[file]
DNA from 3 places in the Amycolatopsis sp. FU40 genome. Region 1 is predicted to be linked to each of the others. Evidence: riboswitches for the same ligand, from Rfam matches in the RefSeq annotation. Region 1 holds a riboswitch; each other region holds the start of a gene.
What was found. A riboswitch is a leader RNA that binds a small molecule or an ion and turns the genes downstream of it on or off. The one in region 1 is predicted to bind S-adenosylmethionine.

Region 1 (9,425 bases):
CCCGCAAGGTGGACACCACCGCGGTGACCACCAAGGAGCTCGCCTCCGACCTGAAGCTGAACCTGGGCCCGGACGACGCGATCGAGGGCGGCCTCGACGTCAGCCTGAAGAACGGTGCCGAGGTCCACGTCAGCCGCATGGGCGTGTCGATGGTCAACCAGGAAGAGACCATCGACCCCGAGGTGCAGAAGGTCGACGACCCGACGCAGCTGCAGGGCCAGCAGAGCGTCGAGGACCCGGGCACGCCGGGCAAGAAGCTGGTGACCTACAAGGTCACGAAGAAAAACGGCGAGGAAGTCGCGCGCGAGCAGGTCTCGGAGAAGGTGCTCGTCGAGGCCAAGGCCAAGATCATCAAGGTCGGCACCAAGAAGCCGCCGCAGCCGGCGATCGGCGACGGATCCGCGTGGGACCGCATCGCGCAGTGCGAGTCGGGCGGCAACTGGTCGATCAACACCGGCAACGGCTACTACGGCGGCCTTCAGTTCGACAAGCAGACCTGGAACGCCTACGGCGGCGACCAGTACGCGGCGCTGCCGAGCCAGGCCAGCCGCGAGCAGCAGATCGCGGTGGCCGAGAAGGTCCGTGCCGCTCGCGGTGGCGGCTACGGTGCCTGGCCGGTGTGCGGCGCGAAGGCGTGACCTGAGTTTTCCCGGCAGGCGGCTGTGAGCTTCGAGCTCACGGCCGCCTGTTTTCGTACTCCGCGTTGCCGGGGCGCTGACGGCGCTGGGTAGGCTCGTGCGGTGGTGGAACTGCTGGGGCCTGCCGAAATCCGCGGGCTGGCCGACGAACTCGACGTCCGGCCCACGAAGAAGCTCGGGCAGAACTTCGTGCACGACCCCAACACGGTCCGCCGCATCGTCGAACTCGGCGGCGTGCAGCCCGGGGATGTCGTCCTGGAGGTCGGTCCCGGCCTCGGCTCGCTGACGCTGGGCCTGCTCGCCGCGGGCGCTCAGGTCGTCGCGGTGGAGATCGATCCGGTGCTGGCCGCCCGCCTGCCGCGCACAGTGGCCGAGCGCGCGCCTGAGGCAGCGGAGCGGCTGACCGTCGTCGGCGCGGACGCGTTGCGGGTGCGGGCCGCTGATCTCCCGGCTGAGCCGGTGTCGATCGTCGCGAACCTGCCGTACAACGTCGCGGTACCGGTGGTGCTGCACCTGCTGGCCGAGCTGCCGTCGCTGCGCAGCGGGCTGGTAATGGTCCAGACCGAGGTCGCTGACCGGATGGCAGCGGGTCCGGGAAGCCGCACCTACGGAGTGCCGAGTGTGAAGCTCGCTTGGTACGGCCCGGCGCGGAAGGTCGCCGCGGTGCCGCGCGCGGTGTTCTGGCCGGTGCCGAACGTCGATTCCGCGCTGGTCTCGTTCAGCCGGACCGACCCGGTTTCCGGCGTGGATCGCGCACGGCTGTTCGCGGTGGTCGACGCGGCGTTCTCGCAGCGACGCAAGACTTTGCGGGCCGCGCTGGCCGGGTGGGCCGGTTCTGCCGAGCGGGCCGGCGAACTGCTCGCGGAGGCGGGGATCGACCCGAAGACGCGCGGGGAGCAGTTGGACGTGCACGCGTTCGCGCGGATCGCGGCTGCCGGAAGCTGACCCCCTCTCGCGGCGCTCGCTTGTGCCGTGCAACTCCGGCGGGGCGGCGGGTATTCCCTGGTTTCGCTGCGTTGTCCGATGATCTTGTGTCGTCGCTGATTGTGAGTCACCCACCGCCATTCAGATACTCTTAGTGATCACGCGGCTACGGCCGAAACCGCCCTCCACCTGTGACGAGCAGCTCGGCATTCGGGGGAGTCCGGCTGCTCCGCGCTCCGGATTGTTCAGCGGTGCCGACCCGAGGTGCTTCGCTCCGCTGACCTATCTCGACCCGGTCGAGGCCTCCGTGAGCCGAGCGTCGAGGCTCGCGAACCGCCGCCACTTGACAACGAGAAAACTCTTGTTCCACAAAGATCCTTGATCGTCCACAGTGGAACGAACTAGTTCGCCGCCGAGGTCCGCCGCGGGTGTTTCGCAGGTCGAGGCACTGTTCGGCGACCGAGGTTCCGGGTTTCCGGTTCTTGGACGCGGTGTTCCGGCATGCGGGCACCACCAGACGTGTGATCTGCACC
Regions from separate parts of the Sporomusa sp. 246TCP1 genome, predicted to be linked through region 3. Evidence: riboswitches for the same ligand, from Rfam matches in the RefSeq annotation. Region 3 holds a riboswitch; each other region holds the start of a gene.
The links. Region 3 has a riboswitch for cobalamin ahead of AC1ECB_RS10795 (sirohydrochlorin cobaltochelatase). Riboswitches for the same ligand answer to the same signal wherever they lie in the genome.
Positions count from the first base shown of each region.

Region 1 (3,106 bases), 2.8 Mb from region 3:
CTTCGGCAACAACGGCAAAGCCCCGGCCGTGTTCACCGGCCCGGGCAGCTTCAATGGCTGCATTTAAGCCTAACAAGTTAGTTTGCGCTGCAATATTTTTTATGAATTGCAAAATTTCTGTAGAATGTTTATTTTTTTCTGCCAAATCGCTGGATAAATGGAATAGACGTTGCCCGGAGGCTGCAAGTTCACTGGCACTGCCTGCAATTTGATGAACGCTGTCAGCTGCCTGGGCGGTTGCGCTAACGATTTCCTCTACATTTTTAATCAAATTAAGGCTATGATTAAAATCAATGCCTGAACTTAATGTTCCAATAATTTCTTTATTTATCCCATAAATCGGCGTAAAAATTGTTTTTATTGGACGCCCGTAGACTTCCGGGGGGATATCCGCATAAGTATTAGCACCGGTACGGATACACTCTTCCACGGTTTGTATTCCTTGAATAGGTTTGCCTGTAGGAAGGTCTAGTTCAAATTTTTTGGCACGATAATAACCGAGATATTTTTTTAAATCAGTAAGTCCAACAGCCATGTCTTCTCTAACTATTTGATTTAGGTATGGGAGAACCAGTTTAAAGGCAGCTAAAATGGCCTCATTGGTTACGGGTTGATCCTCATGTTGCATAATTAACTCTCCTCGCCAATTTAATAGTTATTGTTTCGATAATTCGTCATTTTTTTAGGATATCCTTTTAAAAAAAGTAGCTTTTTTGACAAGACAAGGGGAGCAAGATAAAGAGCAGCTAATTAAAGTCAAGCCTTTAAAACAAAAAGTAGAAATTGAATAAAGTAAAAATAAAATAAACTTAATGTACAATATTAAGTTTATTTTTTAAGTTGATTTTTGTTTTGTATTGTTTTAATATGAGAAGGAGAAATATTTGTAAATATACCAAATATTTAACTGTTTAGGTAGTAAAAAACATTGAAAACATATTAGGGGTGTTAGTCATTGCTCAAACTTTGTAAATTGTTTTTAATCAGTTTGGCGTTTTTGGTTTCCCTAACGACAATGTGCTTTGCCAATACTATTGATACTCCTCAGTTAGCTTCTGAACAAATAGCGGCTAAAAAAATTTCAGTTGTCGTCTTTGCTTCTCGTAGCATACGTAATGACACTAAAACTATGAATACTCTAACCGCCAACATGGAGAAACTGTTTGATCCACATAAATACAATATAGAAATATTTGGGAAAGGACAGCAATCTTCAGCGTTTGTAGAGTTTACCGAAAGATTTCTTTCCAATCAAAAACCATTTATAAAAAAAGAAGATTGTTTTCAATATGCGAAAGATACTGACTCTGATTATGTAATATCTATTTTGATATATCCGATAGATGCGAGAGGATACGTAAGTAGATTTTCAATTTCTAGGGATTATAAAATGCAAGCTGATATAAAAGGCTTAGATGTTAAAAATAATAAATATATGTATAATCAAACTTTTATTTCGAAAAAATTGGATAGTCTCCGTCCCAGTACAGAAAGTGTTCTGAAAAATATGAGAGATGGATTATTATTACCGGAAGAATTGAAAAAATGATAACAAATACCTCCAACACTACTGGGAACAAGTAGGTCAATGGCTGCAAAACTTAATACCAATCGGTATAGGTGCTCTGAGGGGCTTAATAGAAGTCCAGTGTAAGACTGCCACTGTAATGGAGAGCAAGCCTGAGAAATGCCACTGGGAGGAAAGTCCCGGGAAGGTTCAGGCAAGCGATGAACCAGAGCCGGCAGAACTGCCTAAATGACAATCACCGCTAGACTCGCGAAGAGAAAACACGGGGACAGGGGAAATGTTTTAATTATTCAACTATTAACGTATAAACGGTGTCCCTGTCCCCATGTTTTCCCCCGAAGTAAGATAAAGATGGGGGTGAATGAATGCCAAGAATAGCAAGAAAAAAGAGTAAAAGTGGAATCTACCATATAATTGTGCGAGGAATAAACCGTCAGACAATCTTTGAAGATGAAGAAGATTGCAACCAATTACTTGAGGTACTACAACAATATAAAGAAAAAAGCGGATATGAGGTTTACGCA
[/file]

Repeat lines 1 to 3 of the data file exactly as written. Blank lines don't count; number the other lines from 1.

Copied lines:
DNA from 3 places in the Amycolatopsis sp. FU40 genome. Region 1 is predicted to be linked to each of the others. Evidence: riboswitches for the same ligand, from Rfam matches in the RefSeq annotation. Region 1 holds a riboswitch; each other region holds the start of a gene.
What was found. A riboswitch is a leader RNA that binds a small molecule or an ion and turns the genes downstream of it on or off. The one in region 1 is predicted to bind S-adenosylmethionine.

Region 1 (9,425 bases):